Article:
The structure of humor is the distilled structure of all powerful and pointed communication. It’s all basically the same deal. Really it is.
Who would benefit from learning this Comic Structure?
Anyone who works with other people, sometimes gets in front of them, and wants to be more humorous. See if you are anywhere in the following list:
•CEOs, CFOs, and E I E I Os
•Everyone at the DMV
I’ve been told that humor can be dangerous in business.
In the hands of the uneducated and inexperienced, jokes can be too controversial, or inappropriate, or outright offensive. Like the one about the Priest, the Leprechaun, and the Holy Lubricant. (Damn, I wish I could tell you that one, but it wouldn’t be inappropriate here.)
This is where the power of knowledge really comes into play. Once you know and can apply Comic Structure, you’ll make fewer missteps with your use of humor.
Are you going to teach me about how to deliver or perform humor, and am I getting paid to lob you these set-up questions?
Yes and no respectively. Just understanding comic structure, and what’s going on beneath the words and actions, will tell you a great deal about how to perform humor at work or anywhere.
Well, for one thing you’ll know why it’s funny. Knowing the desired outcome informs your word choices, which is a part of the performance. Take for example this deceptively simple story:
“A Zen monk was on one side of a rushing river and wanted to cross it. He saw a second Zen monk on the other side of the river, so he yelled, ‘How do I get on the other side of the river?’ The second monk yelled back, ‘You’re already on the other side of the river.’”
This story can be easily messed up by not understanding Comic Structure. For instance,
“A Zen monk was standing on a river bank. He saw another monk on the other side, so he yelled, ‘How do I get to your side of the river?’ The monk yelled back, ‘You’re already on the other side of the river.’”
The Comic Structure is wrong because the beginning doesn’t support the Punch. Just a few changed words and the funny story turns into nonsense.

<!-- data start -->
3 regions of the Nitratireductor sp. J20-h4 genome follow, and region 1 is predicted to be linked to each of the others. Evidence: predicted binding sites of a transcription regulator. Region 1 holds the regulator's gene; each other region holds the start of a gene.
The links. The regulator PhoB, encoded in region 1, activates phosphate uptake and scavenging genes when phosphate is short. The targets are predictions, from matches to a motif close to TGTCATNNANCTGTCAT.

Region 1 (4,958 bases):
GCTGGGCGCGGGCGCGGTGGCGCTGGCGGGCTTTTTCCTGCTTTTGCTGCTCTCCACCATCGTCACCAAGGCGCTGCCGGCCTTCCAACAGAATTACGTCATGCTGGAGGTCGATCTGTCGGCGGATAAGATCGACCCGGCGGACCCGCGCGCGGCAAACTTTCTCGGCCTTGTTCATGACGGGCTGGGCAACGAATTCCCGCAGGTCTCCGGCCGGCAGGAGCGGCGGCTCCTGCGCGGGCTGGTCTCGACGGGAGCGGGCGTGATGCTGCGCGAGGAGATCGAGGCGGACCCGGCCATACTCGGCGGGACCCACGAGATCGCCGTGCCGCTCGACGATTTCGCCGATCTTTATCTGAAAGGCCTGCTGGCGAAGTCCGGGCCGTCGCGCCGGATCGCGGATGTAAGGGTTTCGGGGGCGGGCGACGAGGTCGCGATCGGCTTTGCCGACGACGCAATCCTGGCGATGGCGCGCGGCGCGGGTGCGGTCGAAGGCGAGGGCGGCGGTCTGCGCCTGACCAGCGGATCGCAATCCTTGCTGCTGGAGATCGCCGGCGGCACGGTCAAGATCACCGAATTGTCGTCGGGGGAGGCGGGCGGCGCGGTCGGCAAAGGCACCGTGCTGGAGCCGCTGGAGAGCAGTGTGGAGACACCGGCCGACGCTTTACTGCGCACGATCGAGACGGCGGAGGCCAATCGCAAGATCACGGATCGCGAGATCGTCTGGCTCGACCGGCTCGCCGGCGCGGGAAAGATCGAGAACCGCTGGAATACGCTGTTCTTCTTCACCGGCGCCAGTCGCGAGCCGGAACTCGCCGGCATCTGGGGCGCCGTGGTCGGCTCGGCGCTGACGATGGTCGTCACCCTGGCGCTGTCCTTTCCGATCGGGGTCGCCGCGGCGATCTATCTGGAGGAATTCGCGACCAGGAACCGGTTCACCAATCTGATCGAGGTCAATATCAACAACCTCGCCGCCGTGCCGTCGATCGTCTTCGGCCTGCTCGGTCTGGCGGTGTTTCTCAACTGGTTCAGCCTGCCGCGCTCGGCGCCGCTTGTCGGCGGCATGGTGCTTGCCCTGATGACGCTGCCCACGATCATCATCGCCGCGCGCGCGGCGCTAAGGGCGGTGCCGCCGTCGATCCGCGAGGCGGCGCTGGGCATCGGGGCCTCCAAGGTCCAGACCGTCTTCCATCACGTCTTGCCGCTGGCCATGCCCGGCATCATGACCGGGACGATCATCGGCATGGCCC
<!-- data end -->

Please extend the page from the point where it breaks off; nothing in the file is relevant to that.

What are some other ways this new knowledge could help?
Knowing Comic Structure keeps you safer in the business world because you’ll be using humor exactly when and where you want to. And nowhere else. If you don’t know Comic Structure, you can accidentally make inappropriate jokes in, let’s say, a presentation, and not know why everyone is laughing.
For instance, I was watching a well-rehearsed talk at a business workshop. A young lady was giving her talk and said, “I was at home eating. This guy… [pause].” Terrible place for a pause because the audience heard, “I was at home eating this guy.” The crowd laughed really hard and for a long time. At her. Not with her.
She was puzzled because she didn’t recognize the joke. And that’s because she didn’t have a deep and habitual understanding of Comic Structure. If she did, she could have easily identified and changed the language. Or just not paused.
I’m afraid that if I try to inject too much humor into my work it will just backfire.
Yeah, it probably would. So don’t do that. (See, that was easy.)
Look, professional stand-up comedians must work in at least five laughs per minute. But in business, as a speaker, trainer, or presenter, if you get one laugh every three to five minutes, you’ll stand out as entertaining and humorous. Getting one appropriate laugh every five minutes is a doable goal by anyone who gets up in front of people. And you don’t need to tell a joke in every single conversation either. Also, when you do crack a funny one, leave it at that. Just one. You don’t need to tell more than one joke in the same topic or situation.
So how would you sum up this opening section?
Laughter is universal because Comic Structure is universal. How the human brain processes and responds to humor is exactly the same for everyone. My book Step by Step to Stand-Up Comedy has been translated from the original English version into Chinese, Indonesian, and Spanish. This was only possible because the Comic Structure I teach applies to every language and every culture.
So let’s move on now to those two fundamental elements of Comic Structure I mentioned to you earlier. Right after we close with a riddle style joke.
“How can you miss every deadline you ever set, deliver nothing you promised to your customers, have all of your bosses know it, and still keep your job?”
And now we move on to the section on Comic Structure.